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What Is a Clearing Fee?

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  • Written By: Malcolm Tatum
  • Edited By: Bronwyn Harris
  • Last Modified Date: 04 September 2016
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    Conjecture Corporation
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A clearing fee is a type of charge that is assessed by a clearing house when that entity performs services on behalf of a client. In terms of investments, this type of fee usually has to do with the activity of managing a trade on futures for the investor, making sure that unsettled trades are ultimately completed. It is not unusual for both the brokerage and the clearing fee to be bundled into what is known as a transaction fee, with the details of how the total is segregated between various functions allowing the investor to see what charges are related to what activities.

Unlike some other types of transaction fees, the clearing fee is usually determined based on the particulars related to the investment activity that is taking place. For example, while the brokerage fee may or may not be fixed, the clearing fee is most likely based on the type of future that is involved with the trade, the overall price of the assets involved in the trade, and even the complexity of successfully clearing the order. For this reason, most clearing brokers will advise investors in advance of how the fees are calculated, so there is no real room for surprise after the fact.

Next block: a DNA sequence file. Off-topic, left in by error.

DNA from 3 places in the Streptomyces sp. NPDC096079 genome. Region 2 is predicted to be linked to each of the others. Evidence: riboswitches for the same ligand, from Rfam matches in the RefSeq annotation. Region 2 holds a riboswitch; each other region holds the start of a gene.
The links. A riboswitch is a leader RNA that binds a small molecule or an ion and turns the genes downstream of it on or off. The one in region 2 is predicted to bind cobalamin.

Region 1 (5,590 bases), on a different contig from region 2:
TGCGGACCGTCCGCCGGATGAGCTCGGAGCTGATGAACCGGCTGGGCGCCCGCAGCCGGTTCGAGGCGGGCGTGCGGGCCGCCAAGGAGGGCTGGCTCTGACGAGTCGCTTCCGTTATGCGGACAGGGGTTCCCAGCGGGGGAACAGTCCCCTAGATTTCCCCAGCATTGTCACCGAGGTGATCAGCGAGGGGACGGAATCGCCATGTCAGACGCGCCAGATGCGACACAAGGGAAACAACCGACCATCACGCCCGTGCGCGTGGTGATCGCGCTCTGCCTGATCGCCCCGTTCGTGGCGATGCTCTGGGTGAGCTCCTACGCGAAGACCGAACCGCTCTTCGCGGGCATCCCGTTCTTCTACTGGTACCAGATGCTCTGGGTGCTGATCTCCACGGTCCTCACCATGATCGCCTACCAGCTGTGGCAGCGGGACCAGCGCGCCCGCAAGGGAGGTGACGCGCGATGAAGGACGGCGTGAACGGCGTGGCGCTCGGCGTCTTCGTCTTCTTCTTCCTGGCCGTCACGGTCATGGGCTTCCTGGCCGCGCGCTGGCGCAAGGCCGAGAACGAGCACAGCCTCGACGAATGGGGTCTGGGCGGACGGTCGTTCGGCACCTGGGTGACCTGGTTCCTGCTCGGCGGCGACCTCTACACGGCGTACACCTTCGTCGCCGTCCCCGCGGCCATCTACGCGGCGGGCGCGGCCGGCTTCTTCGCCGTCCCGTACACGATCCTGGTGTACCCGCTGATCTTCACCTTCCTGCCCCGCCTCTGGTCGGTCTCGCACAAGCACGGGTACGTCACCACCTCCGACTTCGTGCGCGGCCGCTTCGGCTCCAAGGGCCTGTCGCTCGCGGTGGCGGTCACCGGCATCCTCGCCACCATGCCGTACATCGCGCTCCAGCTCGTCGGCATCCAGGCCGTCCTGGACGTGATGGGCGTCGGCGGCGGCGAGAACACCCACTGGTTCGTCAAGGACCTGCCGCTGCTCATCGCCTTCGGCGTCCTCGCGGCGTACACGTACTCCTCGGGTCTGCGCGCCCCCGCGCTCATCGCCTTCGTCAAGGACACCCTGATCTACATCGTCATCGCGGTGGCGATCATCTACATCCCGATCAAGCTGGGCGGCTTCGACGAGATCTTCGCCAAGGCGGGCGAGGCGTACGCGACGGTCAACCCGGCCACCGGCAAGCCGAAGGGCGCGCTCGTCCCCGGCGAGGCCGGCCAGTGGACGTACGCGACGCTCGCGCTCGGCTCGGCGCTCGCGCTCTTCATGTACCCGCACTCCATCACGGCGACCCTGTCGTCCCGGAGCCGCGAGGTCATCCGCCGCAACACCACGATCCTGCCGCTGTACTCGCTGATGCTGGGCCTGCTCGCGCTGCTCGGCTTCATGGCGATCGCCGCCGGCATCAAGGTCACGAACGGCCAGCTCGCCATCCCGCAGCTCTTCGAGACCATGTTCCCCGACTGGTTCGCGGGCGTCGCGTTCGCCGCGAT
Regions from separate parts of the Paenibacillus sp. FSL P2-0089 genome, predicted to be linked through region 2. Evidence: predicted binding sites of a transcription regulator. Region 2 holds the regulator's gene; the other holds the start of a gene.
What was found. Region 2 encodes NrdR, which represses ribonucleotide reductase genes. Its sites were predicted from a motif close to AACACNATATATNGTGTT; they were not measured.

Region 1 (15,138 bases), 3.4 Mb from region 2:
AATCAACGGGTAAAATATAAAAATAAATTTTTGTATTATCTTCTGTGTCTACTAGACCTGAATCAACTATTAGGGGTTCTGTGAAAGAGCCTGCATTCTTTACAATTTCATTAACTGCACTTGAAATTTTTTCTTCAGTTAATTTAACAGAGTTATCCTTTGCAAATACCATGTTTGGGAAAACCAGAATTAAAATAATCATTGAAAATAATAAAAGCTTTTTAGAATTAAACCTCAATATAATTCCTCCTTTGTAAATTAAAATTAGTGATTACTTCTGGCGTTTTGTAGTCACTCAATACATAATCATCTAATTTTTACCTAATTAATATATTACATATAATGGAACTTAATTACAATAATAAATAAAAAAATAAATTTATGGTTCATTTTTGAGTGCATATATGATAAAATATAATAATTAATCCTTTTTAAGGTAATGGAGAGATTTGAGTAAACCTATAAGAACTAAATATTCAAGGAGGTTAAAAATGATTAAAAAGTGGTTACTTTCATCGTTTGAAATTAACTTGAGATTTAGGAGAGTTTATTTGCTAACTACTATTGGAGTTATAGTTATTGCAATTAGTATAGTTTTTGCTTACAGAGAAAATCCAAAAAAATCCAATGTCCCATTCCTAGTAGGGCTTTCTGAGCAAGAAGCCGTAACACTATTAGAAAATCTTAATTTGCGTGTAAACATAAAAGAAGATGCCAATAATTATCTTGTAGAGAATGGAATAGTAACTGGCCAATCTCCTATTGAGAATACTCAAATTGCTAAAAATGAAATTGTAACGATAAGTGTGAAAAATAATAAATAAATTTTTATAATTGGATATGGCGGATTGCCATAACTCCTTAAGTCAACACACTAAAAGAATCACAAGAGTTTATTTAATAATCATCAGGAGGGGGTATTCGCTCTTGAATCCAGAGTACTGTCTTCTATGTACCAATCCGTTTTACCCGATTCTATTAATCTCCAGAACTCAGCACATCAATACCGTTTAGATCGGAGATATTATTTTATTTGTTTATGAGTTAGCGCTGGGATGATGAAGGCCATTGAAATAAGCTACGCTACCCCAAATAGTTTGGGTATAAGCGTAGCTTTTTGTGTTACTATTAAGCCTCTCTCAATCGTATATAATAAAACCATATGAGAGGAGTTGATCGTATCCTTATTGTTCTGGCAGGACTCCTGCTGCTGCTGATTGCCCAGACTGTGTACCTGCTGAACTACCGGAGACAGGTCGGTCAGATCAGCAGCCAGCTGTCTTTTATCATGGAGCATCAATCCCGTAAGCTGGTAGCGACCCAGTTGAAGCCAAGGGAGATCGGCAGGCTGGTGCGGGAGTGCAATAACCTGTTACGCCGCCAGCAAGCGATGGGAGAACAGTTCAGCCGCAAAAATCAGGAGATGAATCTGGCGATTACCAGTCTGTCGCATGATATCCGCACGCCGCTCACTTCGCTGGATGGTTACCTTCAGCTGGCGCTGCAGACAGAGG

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While a clearing fee can be somewhat expensive, investors usually absorb the cost by holding onto the futures contracts for a longer period of time, typically all the way to the maturity date identified in the original transaction. For investors who may choose to trade acquired futures in shorter time frames, absorbing the cost is more problematic, since there is less chance to offset the fee with the potential profits generated by the contract. Typically, this prompts investors to look closely at both the benefits and the drawbacks of selling a futures contract long before it reaches maturity.

The assessment of a clearing fee is usually managed using processes and procedures that are in line with any trading regulations that are in place in the nation where the trades occur. For example, the Commodity Futures Trading Commission in the United States sets the standards based on US trade regulations, and has the ability to file charges against any clearing broker who assesses fees that are not in line with those regulations. Other nations have similar commissions and departments that oversee the assessment of clearing fees, providing a degree of protection for investors while still allowing brokers to receive suitable compensation for their efforts. In addition, many brokerage associations will also take action against members who assess fees that are outside the scope of current laws and regulations.

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